So the disappointment has begun. Ed Balls and Ed Miliband, both in this together. We've been here before, or more specifically I have.
I was a member of the Greens from 1989 to 1991, but didn't renew my membership. Back then there was a lack of organisation or actual politics in what appeared to be a friendly, but slightly disorganised social club. It was my natural political home in terms of the global issues that faced us, but in the 1992 election, I reverted to the party I had been brought up to support, Labour.
In Scotland, supporting Celtic and Labour was seen as a constant. They were your team. Celtic represented your heritage, Irish Catholic. Labour represented you, as a member of the working class. Ignoring the fact that my mother was in fact, English and Protestant, I was pretty much expected to follow this tradition, and my membership of the Greens was a "youthful error".
Like most people, I went to bed on the 9th April 1992 expecting to wake up with a Labour government, the party I'd voted for. Like many others, I was stunned by the result. When John Smith became leader, I joined Labour. While my uncle disagreed profoundly with John Smith's politics, he essentially said he was a decent man. After the death of someone I believe would have made a good Labour leader, I didn't vote for Blair, but I stayed in the party.
As a young activist, working in a marginal constituency in London in the run up to the 1997 election, I met Blair and Brown. I listened as they explained how it would be different this time. While they pledged that they would match Tory spending plans in opposition, I convinced myself that when Labour did win the 1997 election they would look at the needs of everyday folk around the country and realise that we needed to transform our society. Once elected, with an overwhelming mandate, the timidity and the fear of change quickly left me disillusioned. I didn't renew my membership and I'm glad that I was not still in the Labour Party when a Labour leader decided to side with the most right wing American president in history to invade Iraq.
2010 was the closest election since 1992 and for me there are similarities. Many people who had left Labour in the previous 13 years, for a variety of reasons, were angry and frustrated by the return of a Conservative to 10 Downing Street. Some rejoined Labour, quickly forgeting the mistakes and the anguish of seeing what was once the party for working people. Just like in 1997, those good people are trying hard to ignore that the Labour Party increasingly takes for granted the very many good Labour activists, supporters and voters who still try to hold true to Labour's roots.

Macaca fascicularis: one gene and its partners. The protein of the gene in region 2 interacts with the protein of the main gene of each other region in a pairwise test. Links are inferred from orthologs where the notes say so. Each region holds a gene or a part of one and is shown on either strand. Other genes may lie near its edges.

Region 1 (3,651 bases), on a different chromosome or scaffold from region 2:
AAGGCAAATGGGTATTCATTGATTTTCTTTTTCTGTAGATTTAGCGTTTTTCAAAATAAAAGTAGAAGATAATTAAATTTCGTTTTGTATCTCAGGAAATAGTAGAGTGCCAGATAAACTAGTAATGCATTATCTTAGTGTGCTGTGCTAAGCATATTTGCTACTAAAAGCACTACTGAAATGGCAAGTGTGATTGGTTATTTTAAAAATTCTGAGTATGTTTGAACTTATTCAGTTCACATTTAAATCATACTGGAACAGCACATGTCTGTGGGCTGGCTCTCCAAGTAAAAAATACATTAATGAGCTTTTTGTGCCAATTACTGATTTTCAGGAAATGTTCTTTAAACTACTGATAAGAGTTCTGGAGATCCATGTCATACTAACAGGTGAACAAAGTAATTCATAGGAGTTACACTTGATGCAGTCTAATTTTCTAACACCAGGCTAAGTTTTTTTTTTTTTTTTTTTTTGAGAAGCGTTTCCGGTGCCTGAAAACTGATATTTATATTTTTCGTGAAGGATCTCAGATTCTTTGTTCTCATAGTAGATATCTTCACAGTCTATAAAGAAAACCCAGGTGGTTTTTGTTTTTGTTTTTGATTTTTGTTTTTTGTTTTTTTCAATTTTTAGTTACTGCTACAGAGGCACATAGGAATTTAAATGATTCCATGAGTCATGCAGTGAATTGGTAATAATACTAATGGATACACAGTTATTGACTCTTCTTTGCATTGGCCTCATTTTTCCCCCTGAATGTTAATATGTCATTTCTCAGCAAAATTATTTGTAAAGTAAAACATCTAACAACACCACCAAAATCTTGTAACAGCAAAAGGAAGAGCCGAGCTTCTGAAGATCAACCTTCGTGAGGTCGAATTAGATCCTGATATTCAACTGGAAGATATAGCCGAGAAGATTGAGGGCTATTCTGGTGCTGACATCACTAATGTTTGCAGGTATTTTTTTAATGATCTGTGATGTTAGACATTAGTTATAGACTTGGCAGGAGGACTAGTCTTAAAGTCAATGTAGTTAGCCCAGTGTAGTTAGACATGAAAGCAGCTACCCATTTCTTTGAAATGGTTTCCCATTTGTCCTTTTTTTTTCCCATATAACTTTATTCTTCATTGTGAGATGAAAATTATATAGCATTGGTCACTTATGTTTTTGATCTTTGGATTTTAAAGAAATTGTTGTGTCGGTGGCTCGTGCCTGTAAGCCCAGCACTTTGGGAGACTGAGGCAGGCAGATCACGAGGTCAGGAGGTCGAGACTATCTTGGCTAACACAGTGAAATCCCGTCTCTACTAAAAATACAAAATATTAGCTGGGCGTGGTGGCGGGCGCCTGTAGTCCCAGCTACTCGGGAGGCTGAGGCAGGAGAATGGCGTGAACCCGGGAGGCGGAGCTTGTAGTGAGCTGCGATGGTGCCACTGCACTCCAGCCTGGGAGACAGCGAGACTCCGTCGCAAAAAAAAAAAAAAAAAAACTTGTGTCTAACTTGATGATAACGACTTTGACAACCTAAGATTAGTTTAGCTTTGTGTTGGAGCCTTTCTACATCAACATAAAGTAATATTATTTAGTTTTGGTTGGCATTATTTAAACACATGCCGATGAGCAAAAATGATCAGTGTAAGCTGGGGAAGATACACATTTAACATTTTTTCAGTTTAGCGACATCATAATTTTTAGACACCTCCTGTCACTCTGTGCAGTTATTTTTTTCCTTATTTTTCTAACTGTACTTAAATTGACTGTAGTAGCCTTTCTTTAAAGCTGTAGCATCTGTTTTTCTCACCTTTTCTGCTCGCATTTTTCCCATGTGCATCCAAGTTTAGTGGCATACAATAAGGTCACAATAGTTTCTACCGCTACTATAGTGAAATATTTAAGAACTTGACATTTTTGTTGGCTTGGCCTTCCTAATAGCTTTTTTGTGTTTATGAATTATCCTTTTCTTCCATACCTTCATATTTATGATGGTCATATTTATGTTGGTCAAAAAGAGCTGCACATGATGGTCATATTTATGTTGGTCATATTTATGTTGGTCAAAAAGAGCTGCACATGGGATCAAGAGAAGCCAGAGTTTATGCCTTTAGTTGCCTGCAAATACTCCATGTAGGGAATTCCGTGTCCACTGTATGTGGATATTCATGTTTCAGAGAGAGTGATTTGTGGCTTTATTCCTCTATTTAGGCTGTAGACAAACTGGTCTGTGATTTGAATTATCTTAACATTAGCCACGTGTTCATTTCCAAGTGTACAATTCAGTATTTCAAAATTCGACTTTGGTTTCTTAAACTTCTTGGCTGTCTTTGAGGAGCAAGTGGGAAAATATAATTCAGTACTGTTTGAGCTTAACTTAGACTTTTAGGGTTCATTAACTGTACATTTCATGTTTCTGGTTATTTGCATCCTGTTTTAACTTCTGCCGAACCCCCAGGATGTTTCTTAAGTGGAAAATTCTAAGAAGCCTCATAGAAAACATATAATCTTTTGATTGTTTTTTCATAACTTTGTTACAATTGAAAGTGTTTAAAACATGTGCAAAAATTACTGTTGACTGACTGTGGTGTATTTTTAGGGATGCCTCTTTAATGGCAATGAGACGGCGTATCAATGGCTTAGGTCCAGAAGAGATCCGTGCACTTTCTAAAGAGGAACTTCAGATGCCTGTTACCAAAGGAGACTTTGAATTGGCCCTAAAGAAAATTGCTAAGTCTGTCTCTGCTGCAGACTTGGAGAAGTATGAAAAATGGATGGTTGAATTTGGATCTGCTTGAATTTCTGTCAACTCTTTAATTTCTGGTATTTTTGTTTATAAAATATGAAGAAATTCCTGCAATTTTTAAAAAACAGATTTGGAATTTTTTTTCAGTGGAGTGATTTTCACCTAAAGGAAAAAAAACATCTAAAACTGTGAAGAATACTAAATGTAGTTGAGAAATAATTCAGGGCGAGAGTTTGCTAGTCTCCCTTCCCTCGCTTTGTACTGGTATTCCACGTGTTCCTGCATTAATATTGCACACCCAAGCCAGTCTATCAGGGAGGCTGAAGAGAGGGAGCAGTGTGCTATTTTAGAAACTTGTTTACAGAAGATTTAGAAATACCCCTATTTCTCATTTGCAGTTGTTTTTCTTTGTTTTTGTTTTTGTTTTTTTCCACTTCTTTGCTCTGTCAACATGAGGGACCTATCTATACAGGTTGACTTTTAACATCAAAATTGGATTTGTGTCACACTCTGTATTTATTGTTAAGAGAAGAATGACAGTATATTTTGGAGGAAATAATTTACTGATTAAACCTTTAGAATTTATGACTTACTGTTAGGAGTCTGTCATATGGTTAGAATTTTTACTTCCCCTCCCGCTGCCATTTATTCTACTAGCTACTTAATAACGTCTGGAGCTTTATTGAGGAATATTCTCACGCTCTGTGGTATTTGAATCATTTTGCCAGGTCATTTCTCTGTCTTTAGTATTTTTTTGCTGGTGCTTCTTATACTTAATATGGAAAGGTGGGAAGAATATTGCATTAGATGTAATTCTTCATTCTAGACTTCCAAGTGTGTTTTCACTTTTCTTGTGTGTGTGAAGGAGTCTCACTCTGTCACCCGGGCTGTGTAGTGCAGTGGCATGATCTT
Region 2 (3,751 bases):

I rejoined the Greens in 1999 after returning from a year of travelling and seeing Greens elected in Scotland and to the European Parliament. It is the best decision I ever made. I became an activist after George Bush became US President. Since then I've put whatever I could into the party, in terms of my personal efforts in Liverpool, the North West and our national party, and I am proud of the progress we've made across the country.
While I recognise my party is far from perfect (nor am I), there is not a week that passes by that I don't look at the work done by our local Green councillors in Liverpool, the North West Green Party, our leader and first MP Caroline Lucas and by the very many Greens doing great things around the country.
The Greens are a party that is making progress. We stand for something different. We are the last party standing against the cuts and the last party that advocates radical redistribution of wealth in a country that grew increasingly unequal during 13 years of Labour government.
A few ex-Labour people are joining us. For now it is just a trickle, but there will be many more to come in the next decade. Leaving Labour is not an easy thing to do for people. There are feelings that you betraying your side or your corner, but for many people in Labour, it the party leadership that has left them as a residue from a previous era, taken for granted but no longer respected.
Leaving Labour is also hard because people who you have worked alongside and socialised with stop being your friends. If your whole life and your whole social network is tied to a political party, that makes it very hard. But it can be done and in fact, life after Labour can be even better. The Greens are the redistributionist social democratic party Labour used to be. We still have a way to go in finance and campaigning capability, but each additional activist makes our work easier.
Thinking of Leaving Labour? Then think about Going Green.